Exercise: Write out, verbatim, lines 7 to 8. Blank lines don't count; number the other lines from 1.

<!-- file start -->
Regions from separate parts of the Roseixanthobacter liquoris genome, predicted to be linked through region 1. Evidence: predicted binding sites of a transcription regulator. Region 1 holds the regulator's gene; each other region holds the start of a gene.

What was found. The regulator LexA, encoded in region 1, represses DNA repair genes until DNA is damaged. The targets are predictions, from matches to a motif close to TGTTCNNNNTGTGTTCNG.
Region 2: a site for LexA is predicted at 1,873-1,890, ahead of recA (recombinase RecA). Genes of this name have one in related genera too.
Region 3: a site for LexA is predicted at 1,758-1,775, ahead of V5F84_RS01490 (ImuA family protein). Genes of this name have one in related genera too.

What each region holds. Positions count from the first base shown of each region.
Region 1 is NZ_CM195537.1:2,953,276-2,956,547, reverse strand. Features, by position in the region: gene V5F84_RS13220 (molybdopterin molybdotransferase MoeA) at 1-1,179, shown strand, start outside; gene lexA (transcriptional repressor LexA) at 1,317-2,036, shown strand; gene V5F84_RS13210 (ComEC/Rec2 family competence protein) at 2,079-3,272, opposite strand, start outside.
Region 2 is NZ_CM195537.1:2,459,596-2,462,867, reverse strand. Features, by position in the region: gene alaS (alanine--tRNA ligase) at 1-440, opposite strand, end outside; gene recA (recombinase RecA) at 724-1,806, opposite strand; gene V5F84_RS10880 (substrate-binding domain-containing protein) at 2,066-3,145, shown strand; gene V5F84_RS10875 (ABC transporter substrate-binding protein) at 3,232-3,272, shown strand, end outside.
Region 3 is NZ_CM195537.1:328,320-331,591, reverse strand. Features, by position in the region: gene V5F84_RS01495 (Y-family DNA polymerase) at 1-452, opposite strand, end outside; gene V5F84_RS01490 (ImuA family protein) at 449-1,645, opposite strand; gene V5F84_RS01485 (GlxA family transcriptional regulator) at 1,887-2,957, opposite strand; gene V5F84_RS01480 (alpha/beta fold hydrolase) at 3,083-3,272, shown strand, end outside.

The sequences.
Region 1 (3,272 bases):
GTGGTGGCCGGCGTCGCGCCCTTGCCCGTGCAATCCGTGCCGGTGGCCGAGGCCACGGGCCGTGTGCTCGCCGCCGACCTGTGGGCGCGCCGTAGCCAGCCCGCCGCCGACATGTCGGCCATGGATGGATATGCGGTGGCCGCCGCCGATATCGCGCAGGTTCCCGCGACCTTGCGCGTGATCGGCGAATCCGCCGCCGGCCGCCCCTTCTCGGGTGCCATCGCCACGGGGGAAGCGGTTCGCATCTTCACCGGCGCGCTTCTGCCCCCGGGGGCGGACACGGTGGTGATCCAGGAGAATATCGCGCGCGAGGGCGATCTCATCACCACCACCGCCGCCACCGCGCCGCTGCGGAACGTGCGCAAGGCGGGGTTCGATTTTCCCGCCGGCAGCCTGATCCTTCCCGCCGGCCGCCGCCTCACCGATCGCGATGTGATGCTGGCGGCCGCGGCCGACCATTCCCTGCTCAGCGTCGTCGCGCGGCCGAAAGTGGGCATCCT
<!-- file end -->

Region 2 is NZ_CM195537.1:2,459,596-2,462,867, reverse strand. Features, by position in the region: gene alaS (alanine--tRNA ligase) at 1-440, opposite strand, end outside; gene recA (recombinase RecA) at 724-1,806, opposite strand; gene V5F84_RS10880 (substrate-binding domain-containing protein) at 2,066-3,145, shown strand; gene V5F84_RS10875 (ABC transporter substrate-binding protein) at 3,232-3,272, shown strand, end outside.
Region 3 is NZ_CM195537.1:328,320-331,591, reverse strand. Features, by position in the region: gene V5F84_RS01495 (Y-family DNA polymerase) at 1-452, opposite strand, end outside; gene V5F84_RS01490 (ImuA family protein) at 449-1,645, opposite strand; gene V5F84_RS01485 (GlxA family transcriptional regulator) at 1,887-2,957, opposite strand; gene V5F84_RS01480 (alpha/beta fold hydrolase) at 3,083-3,272, shown strand, end outside.